Behavior Therapy and Cognitive Behavior Therapy are types of treatment that are based firmly on research findings. These approaches aid people in achieving specific changes or goals.
Changes or goals might involve:
A way of acting: like smoking less or being more outgoing;
A way of feeling: like helping a person to be less scared, less depressed, or less anxious;
A way of thinking: like learning to problem-solve or get rid of self-defeating thoughts;
A way of dealing with physical or medical problems: like lessening back pain or helping a person stick to a doctor’s suggestions.
Behavior Therapists and Cognitive Behavior Therapists usually focus more on the current situation and its solution, rather than the past.
They concentrate on a person’s views and beliefs about their life, not on personality traits.
Behavior Therapists and Cognitive Behavior Therapists treat individuals, parents, children, couples, and families.
Replacing ways of living that do not work well with ways of living that work, and giving people more control over their lives, are common goals of behavior and cognitive behavior therapy.
HOW TO GET HELP:
If you are looking for help, either for yourself or someone else, you may be tempted to call someone who advertises in a local publication or who comes up from a search of the Internet.
You may, or may not, find a competent therapist in this manner.
It is wise to check on the credentials of a psychotherapist.
It is expected that competent therapists hold advanced academic degrees.
They should be listed as members of professional organizations, such as the Association for Behavioral and Cognitive Therapies or the American Psychological Association.
Of course, they should be licensed to practice in your state.
You can find competent specialists who are affiliated with local universities or mental health facilities or who are listed on the websites of professional organizations.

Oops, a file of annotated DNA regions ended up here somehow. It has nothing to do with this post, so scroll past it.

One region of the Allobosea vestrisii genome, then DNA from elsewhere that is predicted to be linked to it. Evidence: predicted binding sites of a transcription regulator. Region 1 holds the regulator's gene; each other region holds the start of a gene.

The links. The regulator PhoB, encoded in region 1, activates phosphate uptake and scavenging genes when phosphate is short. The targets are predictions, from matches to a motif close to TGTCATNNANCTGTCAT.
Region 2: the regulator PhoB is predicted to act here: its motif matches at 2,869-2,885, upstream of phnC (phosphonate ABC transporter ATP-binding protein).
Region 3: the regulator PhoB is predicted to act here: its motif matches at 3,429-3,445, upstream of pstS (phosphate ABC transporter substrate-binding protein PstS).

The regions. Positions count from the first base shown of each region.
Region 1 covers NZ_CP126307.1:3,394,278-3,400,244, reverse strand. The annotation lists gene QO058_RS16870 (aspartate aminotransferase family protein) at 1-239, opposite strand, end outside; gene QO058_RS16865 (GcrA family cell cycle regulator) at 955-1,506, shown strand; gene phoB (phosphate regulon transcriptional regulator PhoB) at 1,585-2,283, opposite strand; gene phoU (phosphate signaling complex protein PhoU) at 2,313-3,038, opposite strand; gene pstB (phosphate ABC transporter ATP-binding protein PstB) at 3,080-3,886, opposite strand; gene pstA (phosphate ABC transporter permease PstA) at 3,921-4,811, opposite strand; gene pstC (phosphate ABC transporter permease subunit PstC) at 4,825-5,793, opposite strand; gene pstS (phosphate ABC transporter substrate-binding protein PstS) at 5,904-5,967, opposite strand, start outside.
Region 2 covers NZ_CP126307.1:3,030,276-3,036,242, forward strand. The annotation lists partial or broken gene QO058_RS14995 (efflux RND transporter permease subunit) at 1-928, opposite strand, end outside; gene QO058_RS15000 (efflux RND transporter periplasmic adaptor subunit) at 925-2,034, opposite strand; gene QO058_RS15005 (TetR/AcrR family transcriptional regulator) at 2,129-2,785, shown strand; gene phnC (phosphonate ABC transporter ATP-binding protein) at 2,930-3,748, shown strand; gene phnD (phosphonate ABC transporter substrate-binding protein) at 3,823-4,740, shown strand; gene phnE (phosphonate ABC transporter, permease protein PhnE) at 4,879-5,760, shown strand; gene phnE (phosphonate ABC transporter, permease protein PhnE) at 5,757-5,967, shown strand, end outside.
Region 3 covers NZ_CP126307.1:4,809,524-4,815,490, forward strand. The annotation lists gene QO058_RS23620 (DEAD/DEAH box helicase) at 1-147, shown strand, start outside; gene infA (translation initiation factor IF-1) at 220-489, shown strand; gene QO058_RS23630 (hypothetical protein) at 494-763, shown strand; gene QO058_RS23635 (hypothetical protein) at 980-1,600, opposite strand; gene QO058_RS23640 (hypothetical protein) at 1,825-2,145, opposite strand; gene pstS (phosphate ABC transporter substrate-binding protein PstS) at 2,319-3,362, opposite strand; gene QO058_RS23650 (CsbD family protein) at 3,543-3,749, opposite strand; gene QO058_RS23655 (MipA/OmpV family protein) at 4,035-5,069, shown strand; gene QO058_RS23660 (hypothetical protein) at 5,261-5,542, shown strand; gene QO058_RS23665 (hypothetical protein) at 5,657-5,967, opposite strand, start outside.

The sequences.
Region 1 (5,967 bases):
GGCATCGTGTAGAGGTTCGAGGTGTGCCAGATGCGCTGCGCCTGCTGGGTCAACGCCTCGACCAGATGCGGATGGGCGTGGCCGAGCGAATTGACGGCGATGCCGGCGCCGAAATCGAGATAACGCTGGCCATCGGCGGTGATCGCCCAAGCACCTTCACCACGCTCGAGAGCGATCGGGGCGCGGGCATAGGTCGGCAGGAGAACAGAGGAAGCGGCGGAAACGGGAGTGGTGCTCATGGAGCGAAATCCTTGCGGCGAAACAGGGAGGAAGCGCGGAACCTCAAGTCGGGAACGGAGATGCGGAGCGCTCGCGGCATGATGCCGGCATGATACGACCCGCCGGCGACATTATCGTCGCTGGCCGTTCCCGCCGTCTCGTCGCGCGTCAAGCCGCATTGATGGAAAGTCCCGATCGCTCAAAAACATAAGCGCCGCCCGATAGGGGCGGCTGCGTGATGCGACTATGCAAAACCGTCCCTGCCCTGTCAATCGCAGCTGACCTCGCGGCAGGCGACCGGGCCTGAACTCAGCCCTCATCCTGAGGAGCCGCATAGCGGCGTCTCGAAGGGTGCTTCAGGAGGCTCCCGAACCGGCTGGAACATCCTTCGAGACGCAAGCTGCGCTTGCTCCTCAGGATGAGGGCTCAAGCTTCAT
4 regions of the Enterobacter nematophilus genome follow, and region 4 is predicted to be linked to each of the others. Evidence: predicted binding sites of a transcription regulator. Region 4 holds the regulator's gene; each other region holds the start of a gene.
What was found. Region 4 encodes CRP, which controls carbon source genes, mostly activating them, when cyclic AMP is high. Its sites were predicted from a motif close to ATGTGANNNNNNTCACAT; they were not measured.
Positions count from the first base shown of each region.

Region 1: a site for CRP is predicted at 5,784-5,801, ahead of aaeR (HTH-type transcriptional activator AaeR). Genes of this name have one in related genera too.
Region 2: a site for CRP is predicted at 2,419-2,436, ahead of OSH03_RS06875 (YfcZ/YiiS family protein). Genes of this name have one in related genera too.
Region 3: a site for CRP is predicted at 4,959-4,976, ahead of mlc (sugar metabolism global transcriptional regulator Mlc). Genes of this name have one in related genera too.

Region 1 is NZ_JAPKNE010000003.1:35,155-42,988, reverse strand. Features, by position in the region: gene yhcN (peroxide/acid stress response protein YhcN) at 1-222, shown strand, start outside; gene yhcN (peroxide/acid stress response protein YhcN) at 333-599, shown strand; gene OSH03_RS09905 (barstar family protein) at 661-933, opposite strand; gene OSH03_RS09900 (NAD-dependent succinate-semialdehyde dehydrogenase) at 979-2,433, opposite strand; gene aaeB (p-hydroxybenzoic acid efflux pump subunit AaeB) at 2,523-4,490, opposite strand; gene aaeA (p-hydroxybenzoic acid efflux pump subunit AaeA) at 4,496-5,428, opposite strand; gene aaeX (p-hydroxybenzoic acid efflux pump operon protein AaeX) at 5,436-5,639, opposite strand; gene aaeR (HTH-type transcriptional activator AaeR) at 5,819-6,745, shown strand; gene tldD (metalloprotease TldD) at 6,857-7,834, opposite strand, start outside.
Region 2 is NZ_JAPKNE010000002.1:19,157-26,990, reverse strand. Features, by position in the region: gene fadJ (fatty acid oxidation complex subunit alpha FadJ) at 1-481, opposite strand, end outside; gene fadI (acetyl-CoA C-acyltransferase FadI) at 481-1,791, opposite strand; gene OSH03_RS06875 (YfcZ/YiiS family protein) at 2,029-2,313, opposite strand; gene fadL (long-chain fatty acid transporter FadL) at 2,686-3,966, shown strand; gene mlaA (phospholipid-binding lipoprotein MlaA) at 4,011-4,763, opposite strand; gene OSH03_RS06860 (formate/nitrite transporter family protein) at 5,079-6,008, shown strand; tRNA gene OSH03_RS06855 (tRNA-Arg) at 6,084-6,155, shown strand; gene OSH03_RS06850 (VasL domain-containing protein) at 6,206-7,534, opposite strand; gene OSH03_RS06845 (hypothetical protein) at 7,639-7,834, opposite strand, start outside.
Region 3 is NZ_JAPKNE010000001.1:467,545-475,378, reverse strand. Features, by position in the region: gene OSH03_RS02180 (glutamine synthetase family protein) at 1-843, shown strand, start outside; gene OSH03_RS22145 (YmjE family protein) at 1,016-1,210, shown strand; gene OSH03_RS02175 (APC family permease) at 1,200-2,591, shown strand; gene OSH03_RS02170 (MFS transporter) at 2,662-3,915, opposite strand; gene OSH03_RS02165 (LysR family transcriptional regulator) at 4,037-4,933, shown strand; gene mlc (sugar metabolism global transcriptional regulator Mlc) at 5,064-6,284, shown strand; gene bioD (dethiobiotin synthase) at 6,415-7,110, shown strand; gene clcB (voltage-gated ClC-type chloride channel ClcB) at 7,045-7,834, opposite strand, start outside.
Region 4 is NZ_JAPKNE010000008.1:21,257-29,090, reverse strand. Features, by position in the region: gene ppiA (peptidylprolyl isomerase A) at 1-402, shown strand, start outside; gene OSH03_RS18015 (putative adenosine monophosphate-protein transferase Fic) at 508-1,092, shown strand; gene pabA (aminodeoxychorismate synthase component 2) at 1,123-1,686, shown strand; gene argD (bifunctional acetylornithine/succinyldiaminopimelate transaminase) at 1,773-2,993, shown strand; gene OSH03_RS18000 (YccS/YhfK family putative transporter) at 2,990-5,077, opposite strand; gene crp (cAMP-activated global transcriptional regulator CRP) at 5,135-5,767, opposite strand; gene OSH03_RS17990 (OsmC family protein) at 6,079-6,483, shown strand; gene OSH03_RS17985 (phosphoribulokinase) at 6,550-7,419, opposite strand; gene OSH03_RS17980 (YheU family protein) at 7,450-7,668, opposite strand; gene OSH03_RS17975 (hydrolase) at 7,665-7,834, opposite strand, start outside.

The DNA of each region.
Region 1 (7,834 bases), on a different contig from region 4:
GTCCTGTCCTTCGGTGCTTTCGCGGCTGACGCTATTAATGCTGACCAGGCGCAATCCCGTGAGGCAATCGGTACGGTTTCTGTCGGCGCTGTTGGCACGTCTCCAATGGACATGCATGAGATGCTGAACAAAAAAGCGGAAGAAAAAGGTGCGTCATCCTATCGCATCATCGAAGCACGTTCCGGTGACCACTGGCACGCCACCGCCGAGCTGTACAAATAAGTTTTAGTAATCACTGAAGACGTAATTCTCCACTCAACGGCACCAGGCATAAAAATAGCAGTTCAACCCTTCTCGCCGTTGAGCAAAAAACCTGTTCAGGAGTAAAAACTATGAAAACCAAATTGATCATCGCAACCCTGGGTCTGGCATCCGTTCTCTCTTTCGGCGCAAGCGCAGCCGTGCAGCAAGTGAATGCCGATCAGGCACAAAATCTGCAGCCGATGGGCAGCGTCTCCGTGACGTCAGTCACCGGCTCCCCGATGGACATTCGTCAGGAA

You may, of course, visit our website (www.abct.org) and click on "Find a CBT Therapist"
The Association for Behavioral and Cognitive Therapies (ABCT) is an interdisciplinary organization committed to the advancement of a scientific approach to the understanding and amelioration of problems of the human condition.
These aims are achieved through the investigation and application of behavioral, cognitive, and other evidence-based principles to assessment, prevention, and treatment.
41,000 people kill themselves every year. For every suicide that is completed, 25
other individuals will make a suicide attempt. That means that there are more
than a million suicide attempts annually.
Suicide completion is 3.5 times more common in men than in women, and
white males make up approximately 70% of completed suicides. The highest rates
of suicide are in adults between the ages of 45 and 64 (19.3%) and among those
85 years or older (19.2%).
While men are more likely to die by suicide, women are more likely to attempt
suicide. Men are more likely to use deadly methods, such as firearms, while
women are more likely to attempt suicide by poisoning. While white, older
males have the highest rate of suicide completion, among minority ethnic
groups American Indians and Alaskan Natives tend to have the highest rate of
suicide. African Americans and Hispanics tend to have the lowest rates. The
most frequent method of completed suicide is by firearms, which account for almost
half of suicides.
Understanding who is at risk for suicide involves understanding the complex
factors among individual differences, long-term risk factors, and short-term
risk factors. Individuals who complete suicide demonstrate individual differences
in processing emotion, thinking, planning, problem solving, and decision